By the Department of Culture Media and Sport ()
Eleven years is a long time to wait for anything, but the legal team behind Los Angeles’ bid for the 2028 Summer Games, which was blessed by the International Olympic Committee this week, has given every indication that it can go the distance.
“I thought two years—the time between us getting the domestic bid and waiting for the final word—seemed like all the time in the world,” said Jon Oram, a top transactional attorney and partner at Proskauer Rose, who served as counsel to the Los Angeles Olympic Bid Committee.
That was in August 2015, but he’d actually come aboard more than a year before that, at the behest of Casey Wasserman, the chairman and driving force behind LA’s Olympic bid. Oram had come to know the founder of the fast-rising Wasserman Media Group while at Proskauer, a powerhouse in sports law, and offered to help.
Today Oram, Brian Nelson, general counsel to the bid committee, and LA City Deputy Counsel Manav Kumar are focusing their efforts on the U.S. Olympic Committee and Los Angeles City Council, which in roughly two weeks will be asked to give its approval to LA serving as host of its third Olympics. With Mayor Eric Garcetti leading the charge on LA’s bid that would seem a slam dunk, but …
“We’re lawyers,” Oram said. “We need to follow through.”
That sort of relentless tenacity earlier made him a rising star in the legal world, pushing through the 2011 sales of Major League Baseball’s Houston Astros and the NFL’s Jacksonville Jaguars, both of which he’d represented for more than four years. He also helped MLB outlast Frank McCourt’s effort to retain possession of the Los Angeles Dodgers via bankruptcy that same year.
That determination also came in handy in the summer of 2015, when the U.S. Olympic Committee dropped the bid of Boston, its original choice over LA, San Francisco and Washington, D.C., as the city it would put forward to host the 2024 Summer Games to the International Olympic Committee. A storm of public outcry over the use of taxpayers’ money and polls showing most Boston residents did not want the games forced its hand.
“We think Los Angeles gives us our best chance,” USOC president Scott Blackmun told reporters when he announced Boston’s replacement, citing the city’s proven ability to run a profitable Olympics, an existing infrastructure of stadiums and arenas, and the overwhelming backing—88 percent, according to one poll—of Angelenos.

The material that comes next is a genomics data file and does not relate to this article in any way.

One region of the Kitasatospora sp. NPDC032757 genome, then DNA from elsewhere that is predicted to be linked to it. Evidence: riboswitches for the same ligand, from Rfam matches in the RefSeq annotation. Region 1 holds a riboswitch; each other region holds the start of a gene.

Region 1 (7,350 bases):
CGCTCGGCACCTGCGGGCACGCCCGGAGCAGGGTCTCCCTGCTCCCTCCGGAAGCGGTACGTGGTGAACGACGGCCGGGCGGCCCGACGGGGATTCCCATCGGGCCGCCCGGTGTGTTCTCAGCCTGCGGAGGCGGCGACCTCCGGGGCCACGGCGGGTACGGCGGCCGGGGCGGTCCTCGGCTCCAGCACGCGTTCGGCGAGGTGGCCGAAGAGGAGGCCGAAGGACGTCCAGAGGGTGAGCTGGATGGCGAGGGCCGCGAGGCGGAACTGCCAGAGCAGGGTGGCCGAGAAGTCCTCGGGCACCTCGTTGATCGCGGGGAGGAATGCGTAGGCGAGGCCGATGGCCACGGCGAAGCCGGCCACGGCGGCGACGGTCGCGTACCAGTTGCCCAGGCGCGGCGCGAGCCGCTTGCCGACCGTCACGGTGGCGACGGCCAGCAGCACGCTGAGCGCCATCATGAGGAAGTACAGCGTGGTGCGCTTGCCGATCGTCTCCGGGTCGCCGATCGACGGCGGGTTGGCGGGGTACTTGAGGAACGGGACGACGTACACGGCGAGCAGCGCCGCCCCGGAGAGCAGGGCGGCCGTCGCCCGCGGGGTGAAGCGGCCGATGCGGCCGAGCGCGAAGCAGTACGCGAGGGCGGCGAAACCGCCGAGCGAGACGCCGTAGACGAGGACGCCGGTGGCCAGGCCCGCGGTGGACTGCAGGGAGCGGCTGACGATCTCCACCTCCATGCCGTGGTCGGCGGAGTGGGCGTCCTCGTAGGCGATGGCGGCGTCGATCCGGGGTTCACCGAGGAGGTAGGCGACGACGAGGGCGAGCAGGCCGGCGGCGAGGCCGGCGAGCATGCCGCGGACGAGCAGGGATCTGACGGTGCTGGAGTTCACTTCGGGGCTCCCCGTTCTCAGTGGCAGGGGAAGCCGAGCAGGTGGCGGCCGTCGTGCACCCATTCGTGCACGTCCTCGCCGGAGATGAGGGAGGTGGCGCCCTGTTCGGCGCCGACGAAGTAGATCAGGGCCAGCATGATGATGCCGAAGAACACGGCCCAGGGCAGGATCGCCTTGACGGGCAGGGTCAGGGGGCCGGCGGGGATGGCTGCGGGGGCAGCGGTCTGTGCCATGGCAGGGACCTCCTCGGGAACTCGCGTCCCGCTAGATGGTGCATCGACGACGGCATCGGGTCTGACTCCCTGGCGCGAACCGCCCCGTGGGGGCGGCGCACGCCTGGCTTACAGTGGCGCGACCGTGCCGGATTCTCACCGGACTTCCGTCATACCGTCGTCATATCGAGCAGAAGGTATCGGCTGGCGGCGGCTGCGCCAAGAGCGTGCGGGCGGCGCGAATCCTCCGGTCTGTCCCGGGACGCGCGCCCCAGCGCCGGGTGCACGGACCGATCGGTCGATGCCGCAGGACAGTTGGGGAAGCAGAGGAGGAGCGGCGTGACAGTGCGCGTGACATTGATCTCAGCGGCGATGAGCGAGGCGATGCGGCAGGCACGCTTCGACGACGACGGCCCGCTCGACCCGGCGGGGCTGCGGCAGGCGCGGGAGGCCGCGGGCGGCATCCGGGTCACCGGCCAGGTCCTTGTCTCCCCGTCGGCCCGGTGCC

“We basically had to rip up our plan and start again,” Oram said. But this time, he’d have some help. The first hire was Nelson, a fellow alum of Yale Law School who had served as an aide to California’s then-Attorney General Kamala Harris and as general counsel of the state’s Department of Justice. City attorney Kumar was also from Yale. But they weren’t together because they knew the words to “Bulldog,” the Eli fight song.
“Our skills are complementary,” Oram said. “I’m a transactional lawyer, so my background is in sponsorships, venue agreements, corporate governance. Brian handles government relations at the city, state and federal level, as well as everything from labor issues to intellectual property protection.” Kumar worked with the Garcetti administration, and the mayor’s counsel, Rich Llewellyn, advising the city from legal perspective, along with City Attorney Mike Feuer, whose office reviewed all of the key documents.
Arenas and stadiums were leased, contractors and vendors were signed up and all was on track for 2024. But around May of this year the IOC, juggling strong pitches from Paris and LA, floated the idea of awarding two cities Summer Games at once. By June, the unprecedented decision was made, and this week it became official: Paris would host in 2024 and LA, which had shown more willingness to wait, was chosen for 2028.